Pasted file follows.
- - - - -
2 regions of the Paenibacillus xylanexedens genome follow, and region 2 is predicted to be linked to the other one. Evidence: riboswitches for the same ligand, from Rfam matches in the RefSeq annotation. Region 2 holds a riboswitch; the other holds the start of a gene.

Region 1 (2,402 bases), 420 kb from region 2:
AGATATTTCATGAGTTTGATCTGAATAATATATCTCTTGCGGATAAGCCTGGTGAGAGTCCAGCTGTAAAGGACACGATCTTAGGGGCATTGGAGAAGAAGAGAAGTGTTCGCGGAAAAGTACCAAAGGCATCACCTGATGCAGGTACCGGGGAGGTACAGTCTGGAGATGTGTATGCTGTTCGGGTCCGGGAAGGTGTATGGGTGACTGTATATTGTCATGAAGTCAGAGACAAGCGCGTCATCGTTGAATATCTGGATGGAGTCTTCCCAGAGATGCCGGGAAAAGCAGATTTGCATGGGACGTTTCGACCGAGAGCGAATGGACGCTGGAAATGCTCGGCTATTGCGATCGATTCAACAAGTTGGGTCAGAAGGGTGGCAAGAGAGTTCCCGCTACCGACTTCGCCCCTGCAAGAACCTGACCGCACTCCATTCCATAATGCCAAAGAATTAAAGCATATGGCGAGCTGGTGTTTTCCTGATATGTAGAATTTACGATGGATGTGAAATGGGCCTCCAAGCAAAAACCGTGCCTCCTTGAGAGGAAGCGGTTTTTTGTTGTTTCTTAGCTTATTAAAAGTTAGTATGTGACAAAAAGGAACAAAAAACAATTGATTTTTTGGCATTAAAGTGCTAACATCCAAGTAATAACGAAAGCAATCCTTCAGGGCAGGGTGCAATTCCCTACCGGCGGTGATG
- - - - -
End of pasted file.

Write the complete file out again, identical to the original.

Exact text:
2 regions of the Paenibacillus xylanexedens genome follow, and region 2 is predicted to be linked to the other one. Evidence: riboswitches for the same ligand, from Rfam matches in the RefSeq annotation. Region 2 holds a riboswitch; the other holds the start of a gene.

Region 1 (2,402 bases), 420 kb from region 2:
AGATATTTCATGAGTTTGATCTGAATAATATATCTCTTGCGGATAAGCCTGGTGAGAGTCCAGCTGTAAAGGACACGATCTTAGGGGCATTGGAGAAGAAGAGAAGTGTTCGCGGAAAAGTACCAAAGGCATCACCTGATGCAGGTACCGGGGAGGTACAGTCTGGAGATGTGTATGCTGTTCGGGTCCGGGAAGGTGTATGGGTGACTGTATATTGTCATGAAGTCAGAGACAAGCGCGTCATCGTTGAATATCTGGATGGAGTCTTCCCAGAGATGCCGGGAAAAGCAGATTTGCATGGGACGTTTCGACCGAGAGCGAATGGACGCTGGAAATGCTCGGCTATTGCGATCGATTCAACAAGTTGGGTCAGAAGGGTGGCAAGAGAGTTCCCGCTACCGACTTCGCCCCTGCAAGAACCTGACCGCACTCCATTCCATAATGCCAAAGAATTAAAGCATATGGCGAGCTGGTGTTTTCCTGATATGTAGAATTTACGATGGATGTGAAATGGGCCTCCAAGCAAAAACCGTGCCTCCTTGAGAGGAAGCGGTTTTTTGTTGTTTCTTAGCTTATTAAAAGTTAGTATGTGACAAAAAGGAACAAAAAACAATTGATTTTTTGGCATTAAAGTGCTAACATCCAAGTAATAACGAAAGCAATCCTTCAGGGCAGGGTGCAATTCCCTACCGGCGGTGATG